Corinne von Lebusa - My Beloved Servant
In her paintings, collages and drawings Corinne von Lebusa shows herself to be very broad minded. With her subjective mysticism she creates for us the wonderful world of a private universe. The lightness and ephemerality of seemingly banal thoughts adroitly conceal the fractures in the ensemble. The artist’s pictures assign to us the role of a voyeur, as if we are looking at something illicit. The question arises of whether it is shameful: Is this something I could look at with my children? The answer derives from the jovial nnocence that emanates from the images.
The eye is enticed into letting its gaze roam over the beauty of her pleasingly composed arrangements and the attractive brightness of the pictures. It wanders here and there, delighting in the painter’s wonderfully light-hearted thoughts. The heart opens up in response to the evident joyfulness and the buoyant affirmation of eros and sensuality in dealing with the opposite sex, i.e. in relationships between men and women which have a naturalness that we probably all wish we could achieve. The tenderness and affection that we encounter in Corinne von Lebusa’s works encourage us to view all too human situations in a more light-hearted and convivial way. As it slowly glides over the surface of the image, the eye suddenly comes to rest. In the corner of the eye a small ridge rises up and is painful. A missing nose, red tears, a face consisting only of eyes, black skin or a perfect breast half whitewashed over. Brightness, vibrancy and liveliness are counteracted by darknesses and confusions of form, lending the works of Corinne von Lebusa an astonishing profundity. Detached limbs and peculiar accidents baffle us; they make us search for a response to a message. Is it necessary to find an answer to everything, or shall we allow ourselves to become infected by the weightlessness of her pictures? The artist leaves it to us to decide.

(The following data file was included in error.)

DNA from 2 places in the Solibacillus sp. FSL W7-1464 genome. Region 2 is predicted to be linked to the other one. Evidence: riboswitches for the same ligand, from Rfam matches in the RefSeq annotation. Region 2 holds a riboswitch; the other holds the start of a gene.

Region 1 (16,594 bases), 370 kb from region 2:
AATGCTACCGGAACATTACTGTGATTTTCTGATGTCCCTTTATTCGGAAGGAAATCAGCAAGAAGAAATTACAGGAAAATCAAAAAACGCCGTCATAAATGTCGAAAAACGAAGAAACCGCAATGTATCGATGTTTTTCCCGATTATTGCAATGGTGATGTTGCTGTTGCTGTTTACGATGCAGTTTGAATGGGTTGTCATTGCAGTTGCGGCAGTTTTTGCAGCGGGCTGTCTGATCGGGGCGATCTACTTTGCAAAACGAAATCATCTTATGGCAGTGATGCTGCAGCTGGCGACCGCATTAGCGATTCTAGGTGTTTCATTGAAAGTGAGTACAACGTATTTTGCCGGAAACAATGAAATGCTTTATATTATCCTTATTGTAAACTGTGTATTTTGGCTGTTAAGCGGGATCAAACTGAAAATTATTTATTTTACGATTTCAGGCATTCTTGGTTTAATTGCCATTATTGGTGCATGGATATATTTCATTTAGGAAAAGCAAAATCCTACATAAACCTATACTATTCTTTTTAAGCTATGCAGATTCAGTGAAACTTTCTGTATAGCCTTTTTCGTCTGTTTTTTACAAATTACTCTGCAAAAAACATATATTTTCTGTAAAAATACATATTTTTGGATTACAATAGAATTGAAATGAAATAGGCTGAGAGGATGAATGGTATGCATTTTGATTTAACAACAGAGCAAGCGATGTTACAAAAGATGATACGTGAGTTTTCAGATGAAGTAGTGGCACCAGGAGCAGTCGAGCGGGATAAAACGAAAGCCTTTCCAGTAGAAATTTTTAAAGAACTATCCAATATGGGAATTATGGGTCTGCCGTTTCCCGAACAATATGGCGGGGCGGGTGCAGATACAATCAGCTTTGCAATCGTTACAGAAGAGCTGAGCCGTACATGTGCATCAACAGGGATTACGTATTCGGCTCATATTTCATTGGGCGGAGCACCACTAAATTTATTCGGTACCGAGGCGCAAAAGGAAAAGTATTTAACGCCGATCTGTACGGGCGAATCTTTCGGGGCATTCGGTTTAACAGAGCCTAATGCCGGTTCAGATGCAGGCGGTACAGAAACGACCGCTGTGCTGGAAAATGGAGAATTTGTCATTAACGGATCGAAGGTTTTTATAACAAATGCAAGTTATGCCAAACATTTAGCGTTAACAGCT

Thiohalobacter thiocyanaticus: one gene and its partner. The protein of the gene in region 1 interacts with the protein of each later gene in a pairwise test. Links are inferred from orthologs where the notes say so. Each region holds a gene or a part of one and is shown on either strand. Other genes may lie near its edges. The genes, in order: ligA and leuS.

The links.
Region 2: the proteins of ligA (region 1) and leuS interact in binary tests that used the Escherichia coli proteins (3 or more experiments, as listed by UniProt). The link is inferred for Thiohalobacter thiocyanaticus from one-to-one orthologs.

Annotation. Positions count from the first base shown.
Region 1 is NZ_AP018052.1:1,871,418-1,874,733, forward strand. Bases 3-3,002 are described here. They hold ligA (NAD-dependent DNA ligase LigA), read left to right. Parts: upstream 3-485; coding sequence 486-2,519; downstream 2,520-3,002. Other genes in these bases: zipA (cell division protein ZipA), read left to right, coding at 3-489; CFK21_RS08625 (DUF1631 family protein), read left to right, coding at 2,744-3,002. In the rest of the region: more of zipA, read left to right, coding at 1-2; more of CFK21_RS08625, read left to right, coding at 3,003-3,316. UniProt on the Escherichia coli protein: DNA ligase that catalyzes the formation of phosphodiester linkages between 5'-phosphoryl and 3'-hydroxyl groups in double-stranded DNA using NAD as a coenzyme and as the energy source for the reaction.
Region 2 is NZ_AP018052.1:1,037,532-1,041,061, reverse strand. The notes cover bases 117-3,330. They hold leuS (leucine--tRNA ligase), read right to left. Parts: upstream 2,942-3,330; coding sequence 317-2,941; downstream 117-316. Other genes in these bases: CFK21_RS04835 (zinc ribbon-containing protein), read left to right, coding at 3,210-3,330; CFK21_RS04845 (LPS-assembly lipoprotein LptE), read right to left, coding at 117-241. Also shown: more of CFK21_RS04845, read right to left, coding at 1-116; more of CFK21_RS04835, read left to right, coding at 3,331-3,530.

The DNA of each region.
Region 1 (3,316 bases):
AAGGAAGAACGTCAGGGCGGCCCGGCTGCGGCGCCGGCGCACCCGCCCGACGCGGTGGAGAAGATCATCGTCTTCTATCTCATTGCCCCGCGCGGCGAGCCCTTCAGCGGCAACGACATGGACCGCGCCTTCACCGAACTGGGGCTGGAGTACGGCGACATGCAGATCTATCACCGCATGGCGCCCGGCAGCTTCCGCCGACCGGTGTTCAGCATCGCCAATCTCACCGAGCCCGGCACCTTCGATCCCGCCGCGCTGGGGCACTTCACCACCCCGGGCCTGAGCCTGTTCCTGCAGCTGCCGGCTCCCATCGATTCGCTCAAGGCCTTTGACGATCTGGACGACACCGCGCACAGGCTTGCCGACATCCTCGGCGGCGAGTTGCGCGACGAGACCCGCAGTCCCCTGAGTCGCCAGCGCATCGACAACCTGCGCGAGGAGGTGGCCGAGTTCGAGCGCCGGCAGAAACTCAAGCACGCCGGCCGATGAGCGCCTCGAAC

Loy, Rosa. "What I see, The Other sees." Ed. Ostedeutsche Sparkassenstiftung. Corinne von Lebusa. Was ich seh sieht das Andere. Dresden: Sandstein Verlag,2014.